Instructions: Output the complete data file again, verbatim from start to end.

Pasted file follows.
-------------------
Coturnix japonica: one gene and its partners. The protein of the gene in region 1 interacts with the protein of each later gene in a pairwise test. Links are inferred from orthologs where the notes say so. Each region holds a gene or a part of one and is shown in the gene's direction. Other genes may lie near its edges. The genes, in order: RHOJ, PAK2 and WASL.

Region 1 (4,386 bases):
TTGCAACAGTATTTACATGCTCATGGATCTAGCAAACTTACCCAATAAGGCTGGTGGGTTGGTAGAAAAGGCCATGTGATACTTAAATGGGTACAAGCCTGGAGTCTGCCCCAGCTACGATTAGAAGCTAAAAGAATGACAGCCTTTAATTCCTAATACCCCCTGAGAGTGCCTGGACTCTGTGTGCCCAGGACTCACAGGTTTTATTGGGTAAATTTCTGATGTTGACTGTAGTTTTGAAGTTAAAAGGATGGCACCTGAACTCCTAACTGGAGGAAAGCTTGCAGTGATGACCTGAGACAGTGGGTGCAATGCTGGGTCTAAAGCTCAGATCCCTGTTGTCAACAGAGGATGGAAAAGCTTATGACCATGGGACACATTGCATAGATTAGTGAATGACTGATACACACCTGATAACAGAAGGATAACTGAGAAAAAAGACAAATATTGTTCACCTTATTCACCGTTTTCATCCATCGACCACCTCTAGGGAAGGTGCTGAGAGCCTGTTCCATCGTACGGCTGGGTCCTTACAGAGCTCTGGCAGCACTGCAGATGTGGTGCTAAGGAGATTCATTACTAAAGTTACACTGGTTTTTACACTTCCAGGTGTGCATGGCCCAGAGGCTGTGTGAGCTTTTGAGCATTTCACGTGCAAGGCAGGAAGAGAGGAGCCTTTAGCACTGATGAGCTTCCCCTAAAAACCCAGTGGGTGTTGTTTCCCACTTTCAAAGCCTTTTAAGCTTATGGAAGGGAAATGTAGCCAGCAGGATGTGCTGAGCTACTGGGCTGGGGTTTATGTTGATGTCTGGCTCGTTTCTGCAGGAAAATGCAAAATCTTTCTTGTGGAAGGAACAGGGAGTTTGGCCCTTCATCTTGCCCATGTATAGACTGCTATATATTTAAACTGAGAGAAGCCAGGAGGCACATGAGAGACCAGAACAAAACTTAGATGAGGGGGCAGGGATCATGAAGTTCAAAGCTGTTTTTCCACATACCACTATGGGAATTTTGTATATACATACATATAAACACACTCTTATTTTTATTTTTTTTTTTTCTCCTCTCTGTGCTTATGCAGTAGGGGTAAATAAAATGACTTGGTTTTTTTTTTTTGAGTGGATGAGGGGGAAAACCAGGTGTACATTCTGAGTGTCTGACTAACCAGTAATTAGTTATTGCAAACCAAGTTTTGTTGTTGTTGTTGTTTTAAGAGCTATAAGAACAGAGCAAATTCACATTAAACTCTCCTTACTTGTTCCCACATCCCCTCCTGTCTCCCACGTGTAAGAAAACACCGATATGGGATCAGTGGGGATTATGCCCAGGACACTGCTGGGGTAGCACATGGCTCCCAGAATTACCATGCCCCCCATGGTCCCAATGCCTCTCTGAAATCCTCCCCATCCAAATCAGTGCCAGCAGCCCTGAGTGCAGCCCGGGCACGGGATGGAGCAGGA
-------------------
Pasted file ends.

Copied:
Coturnix japonica: one gene and its partners. The protein of the gene in region 1 interacts with the protein of each later gene in a pairwise test. Links are inferred from orthologs where the notes say so. Each region holds a gene or a part of one and is shown in the gene's direction. Other genes may lie near its edges. The genes, in order: RHOJ, PAK2 and WASL.

Region 1 (4,386 bases):
TTGCAACAGTATTTACATGCTCATGGATCTAGCAAACTTACCCAATAAGGCTGGTGGGTTGGTAGAAAAGGCCATGTGATACTTAAATGGGTACAAGCCTGGAGTCTGCCCCAGCTACGATTAGAAGCTAAAAGAATGACAGCCTTTAATTCCTAATACCCCCTGAGAGTGCCTGGACTCTGTGTGCCCAGGACTCACAGGTTTTATTGGGTAAATTTCTGATGTTGACTGTAGTTTTGAAGTTAAAAGGATGGCACCTGAACTCCTAACTGGAGGAAAGCTTGCAGTGATGACCTGAGACAGTGGGTGCAATGCTGGGTCTAAAGCTCAGATCCCTGTTGTCAACAGAGGATGGAAAAGCTTATGACCATGGGACACATTGCATAGATTAGTGAATGACTGATACACACCTGATAACAGAAGGATAACTGAGAAAAAAGACAAATATTGTTCACCTTATTCACCGTTTTCATCCATCGACCACCTCTAGGGAAGGTGCTGAGAGCCTGTTCCATCGTACGGCTGGGTCCTTACAGAGCTCTGGCAGCACTGCAGATGTGGTGCTAAGGAGATTCATTACTAAAGTTACACTGGTTTTTACACTTCCAGGTGTGCATGGCCCAGAGGCTGTGTGAGCTTTTGAGCATTTCACGTGCAAGGCAGGAAGAGAGGAGCCTTTAGCACTGATGAGCTTCCCCTAAAAACCCAGTGGGTGTTGTTTCCCACTTTCAAAGCCTTTTAAGCTTATGGAAGGGAAATGTAGCCAGCAGGATGTGCTGAGCTACTGGGCTGGGGTTTATGTTGATGTCTGGCTCGTTTCTGCAGGAAAATGCAAAATCTTTCTTGTGGAAGGAACAGGGAGTTTGGCCCTTCATCTTGCCCATGTATAGACTGCTATATATTTAAACTGAGAGAAGCCAGGAGGCACATGAGAGACCAGAACAAAACTTAGATGAGGGGGCAGGGATCATGAAGTTCAAAGCTGTTTTTCCACATACCACTATGGGAATTTTGTATATACATACATATAAACACACTCTTATTTTTATTTTTTTTTTTTCTCCTCTCTGTGCTTATGCAGTAGGGGTAAATAAAATGACTTGGTTTTTTTTTTTTGAGTGGATGAGGGGGAAAACCAGGTGTACATTCTGAGTGTCTGACTAACCAGTAATTAGTTATTGCAAACCAAGTTTTGTTGTTGTTGTTGTTTTAAGAGCTATAAGAACAGAGCAAATTCACATTAAACTCTCCTTACTTGTTCCCACATCCCCTCCTGTCTCCCACGTGTAAGAAAACACCGATATGGGATCAGTGGGGATTATGCCCAGGACACTGCTGGGGTAGCACATGGCTCCCAGAATTACCATGCCCCCCATGGTCCCAATGCCTCTCTGAAATCCTCCCCATCCAAATCAGTGCCAGCAGCCCTGAGTGCAGCCCGGGCACGGGATGGAGCAGGA